12. The pattern welded blade is listed in pdf format on many websites, freely downloadable. I don't know if this is due to copyright expiration or blatant violation. As such I won't post any links, but it took me 10 seconds to find one with a google search.
  13. i havent tested the multi-loop coil thing yet, its REALLY hard to find metric flare nuts for this thing. I may end up doing a metric-->SAE conversion on this thing. i only have 2 spare flare nuts that fit the stock unit that came with it. 8mm flare, unknown threading/size. man I've been tryin though. As soon as i have this flare nut thing resolved i'll make all sorts of coils including a levitation one and the multi-coil and post about it.
  14. had a question on facebook about making your own coils, worth noting my reply here for others. say you made a 1" coil with 100 loops in it, it would never produce any heat. a 1" coil with 1 loop would overload the machine and damage it. but with 3 loops would generate an immense amount of heat, melting anything you put in it in seconds. you *could* use that coil at half power and be ok but its better to remake the coil to say 5-7 loops and run it at full power. same temp as lower power but over a much larger working area.
  15. And the big question everyone keeps wanting to know - electrical costs! If I were to hold down the foot peddle at full blast 100% power for an entire HOUR it would cost 54 cents. Its basically free heat!!!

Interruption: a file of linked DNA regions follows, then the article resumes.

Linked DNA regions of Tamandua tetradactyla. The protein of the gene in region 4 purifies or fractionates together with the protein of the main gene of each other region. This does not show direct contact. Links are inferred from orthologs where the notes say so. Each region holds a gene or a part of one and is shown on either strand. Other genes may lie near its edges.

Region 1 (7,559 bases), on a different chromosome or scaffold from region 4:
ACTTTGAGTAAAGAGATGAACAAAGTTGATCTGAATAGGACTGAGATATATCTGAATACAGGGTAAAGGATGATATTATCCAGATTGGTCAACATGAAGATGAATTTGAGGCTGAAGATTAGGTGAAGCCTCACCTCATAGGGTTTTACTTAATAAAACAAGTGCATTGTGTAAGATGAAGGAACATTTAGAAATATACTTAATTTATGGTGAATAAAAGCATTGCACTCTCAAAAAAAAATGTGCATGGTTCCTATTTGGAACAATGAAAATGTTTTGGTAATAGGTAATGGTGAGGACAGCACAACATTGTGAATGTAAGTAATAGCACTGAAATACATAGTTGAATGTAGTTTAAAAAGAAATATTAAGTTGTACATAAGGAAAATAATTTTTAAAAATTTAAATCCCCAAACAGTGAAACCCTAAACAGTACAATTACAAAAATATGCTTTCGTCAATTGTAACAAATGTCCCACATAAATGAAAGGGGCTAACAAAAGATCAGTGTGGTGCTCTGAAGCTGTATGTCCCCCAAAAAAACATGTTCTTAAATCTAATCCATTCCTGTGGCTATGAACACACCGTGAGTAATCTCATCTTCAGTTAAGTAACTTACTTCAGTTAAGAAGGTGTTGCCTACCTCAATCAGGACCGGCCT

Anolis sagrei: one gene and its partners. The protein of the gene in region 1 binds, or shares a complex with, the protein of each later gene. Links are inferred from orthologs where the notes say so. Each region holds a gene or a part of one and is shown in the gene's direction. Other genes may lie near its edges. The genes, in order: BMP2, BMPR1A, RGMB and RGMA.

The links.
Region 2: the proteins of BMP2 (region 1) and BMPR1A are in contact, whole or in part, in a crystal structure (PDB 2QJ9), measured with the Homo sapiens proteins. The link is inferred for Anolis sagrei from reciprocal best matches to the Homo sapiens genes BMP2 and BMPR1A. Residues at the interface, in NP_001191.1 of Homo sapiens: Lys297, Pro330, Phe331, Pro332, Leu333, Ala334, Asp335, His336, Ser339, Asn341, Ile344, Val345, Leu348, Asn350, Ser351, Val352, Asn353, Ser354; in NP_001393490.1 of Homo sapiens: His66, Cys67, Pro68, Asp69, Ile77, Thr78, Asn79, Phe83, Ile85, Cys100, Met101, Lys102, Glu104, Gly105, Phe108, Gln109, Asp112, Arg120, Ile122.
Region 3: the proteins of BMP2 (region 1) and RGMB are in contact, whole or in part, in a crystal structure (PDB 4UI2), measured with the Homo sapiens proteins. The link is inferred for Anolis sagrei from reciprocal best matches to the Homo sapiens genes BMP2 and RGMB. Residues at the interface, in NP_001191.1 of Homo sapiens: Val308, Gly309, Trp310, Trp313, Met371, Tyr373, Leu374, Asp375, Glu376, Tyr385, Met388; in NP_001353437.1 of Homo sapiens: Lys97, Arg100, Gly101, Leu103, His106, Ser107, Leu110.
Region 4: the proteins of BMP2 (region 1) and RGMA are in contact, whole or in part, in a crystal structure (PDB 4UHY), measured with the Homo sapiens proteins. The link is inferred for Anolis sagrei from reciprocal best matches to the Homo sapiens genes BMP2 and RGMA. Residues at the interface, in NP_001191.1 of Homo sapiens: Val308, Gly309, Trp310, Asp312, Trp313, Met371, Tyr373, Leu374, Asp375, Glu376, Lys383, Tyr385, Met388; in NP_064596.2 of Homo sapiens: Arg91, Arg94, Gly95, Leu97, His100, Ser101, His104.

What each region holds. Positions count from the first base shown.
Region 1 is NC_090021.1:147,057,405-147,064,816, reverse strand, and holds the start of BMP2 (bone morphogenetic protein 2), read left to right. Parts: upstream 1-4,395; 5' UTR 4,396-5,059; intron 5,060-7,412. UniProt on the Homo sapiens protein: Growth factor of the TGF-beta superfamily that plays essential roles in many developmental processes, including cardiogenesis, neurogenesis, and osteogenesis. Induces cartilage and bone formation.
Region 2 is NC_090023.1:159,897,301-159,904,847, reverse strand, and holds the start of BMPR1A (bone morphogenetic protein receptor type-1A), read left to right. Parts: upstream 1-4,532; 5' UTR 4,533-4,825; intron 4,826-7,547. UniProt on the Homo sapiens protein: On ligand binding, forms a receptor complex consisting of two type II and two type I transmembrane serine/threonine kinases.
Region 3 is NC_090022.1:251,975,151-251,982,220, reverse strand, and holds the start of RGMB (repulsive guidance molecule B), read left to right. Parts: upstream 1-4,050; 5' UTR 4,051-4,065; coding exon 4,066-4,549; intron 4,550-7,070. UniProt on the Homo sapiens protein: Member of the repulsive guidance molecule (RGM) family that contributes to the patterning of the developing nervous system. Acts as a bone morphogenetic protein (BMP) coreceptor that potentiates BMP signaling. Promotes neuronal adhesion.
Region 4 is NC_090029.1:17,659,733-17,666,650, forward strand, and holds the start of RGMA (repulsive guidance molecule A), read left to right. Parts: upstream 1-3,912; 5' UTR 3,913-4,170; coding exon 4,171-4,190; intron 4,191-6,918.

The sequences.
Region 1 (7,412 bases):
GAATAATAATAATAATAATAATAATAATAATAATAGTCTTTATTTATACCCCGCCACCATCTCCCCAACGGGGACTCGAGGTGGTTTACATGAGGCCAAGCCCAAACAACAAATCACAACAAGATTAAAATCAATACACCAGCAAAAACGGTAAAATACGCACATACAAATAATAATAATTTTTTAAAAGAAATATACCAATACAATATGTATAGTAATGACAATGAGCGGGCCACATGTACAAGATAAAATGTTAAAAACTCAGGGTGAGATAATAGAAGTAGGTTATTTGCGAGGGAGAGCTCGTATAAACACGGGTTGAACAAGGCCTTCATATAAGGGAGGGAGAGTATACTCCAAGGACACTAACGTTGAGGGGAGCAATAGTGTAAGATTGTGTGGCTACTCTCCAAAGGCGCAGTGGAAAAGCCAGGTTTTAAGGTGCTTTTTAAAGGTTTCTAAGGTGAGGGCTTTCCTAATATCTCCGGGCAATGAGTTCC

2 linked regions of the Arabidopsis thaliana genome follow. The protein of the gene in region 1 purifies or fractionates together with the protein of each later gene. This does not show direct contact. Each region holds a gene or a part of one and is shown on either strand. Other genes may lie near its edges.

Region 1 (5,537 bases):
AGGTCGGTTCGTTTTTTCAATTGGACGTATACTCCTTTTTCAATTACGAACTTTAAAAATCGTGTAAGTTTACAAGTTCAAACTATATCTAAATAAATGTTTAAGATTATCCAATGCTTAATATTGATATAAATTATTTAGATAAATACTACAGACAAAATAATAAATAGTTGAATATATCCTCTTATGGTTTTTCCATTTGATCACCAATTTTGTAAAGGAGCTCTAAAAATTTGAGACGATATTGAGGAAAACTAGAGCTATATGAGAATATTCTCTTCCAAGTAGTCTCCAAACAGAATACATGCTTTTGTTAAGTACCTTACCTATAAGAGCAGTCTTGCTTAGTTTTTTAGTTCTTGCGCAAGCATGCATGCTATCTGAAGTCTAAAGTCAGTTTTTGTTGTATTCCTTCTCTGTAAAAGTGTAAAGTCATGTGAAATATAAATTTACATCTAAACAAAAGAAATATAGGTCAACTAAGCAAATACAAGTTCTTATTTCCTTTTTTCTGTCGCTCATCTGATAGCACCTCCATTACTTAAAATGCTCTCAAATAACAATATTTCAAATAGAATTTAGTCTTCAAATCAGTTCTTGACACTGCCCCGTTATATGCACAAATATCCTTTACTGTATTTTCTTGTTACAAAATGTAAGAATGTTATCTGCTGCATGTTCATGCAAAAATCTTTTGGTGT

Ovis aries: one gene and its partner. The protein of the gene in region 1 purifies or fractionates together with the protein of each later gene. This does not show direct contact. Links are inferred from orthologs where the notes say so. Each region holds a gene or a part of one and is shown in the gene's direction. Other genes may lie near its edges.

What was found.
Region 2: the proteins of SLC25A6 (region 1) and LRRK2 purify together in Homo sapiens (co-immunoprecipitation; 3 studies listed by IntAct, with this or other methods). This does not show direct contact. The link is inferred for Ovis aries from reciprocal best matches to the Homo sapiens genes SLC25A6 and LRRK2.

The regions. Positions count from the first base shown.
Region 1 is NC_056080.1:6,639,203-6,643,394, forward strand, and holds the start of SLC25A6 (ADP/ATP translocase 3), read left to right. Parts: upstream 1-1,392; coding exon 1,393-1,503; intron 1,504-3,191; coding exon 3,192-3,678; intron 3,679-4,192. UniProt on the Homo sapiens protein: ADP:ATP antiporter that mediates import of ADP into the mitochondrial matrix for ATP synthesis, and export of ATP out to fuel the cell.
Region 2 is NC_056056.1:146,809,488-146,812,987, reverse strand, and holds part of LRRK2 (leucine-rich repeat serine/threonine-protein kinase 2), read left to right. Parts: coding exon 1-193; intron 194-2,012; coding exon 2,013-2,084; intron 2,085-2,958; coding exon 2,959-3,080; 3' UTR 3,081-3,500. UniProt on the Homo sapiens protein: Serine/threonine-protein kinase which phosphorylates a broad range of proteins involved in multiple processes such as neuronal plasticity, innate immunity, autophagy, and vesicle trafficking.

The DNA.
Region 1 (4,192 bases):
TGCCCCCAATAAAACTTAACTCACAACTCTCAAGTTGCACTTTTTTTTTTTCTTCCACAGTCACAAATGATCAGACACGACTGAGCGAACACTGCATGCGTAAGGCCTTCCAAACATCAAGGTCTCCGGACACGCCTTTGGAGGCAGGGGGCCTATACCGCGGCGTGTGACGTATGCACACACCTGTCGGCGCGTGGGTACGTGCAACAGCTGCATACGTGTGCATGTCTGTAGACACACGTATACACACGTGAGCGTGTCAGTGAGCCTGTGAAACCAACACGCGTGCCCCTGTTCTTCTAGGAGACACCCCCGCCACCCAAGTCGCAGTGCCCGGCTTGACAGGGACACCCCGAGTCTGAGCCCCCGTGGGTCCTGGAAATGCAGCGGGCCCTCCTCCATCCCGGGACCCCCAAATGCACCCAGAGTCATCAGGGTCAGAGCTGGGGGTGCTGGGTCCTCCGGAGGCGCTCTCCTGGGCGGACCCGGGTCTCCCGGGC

16. They shouldn't draw hardly anything at all when there is no item being heated. - Indeed! mine draws 18w when not actively heating. Avg is around 5000w while heating. I'd wager my favorite hammer that the wife uses more electricity with her hair dryer than I do with this forge on a monthly basis. I also recently swapped all our incandescent bulbs in the house with 13w LED ones and we saw a massive drop in electric costs. We went from 2480w total light use to 403. Every single light in the house on wastefully only sucks up 403watts. If you haven't done this yet I highly recommend it. If you note in my power testing video that little unit keeps a running tally of total kilowatt hours until manually reset. Easy to track exactly how much it costs if you know what your kw/hr rate is. I've had success forge welding a billet large enough to make a large knife from. 3.5"x1.5"x1.25" of 1084/15N20. Takes about 3 minutes of heating to bring up to heat though. Need to keep working on my coils pretty sure I can get that better. It does heat to sparking so I've met the overall goal of this project. Still need to make a pancake coil but waiting on parts. In my coil testing I did find that thicker walled (heavier per inch tubing) produced a MUCH better heat. I've ordered some copper/nickle brake line hose that should arrive today that I'm going to test with. Has a much thicker wall than refrigerator tubing. Will post those results at some point. Some improvements I've made over the last week: Added preservative to the distilled water in hopes that no mildew or anything else takes up root and mucks up the coolant. For this I used propylparaben, found in many food products such as food coloring. Fun side effect is a little hot rod red tossed into the coolant. There were some questions about the fan setup, here's a pic. Added copper elbow joints on the 1" hose to eliminate some kinking that set in. Mounting of the load meter.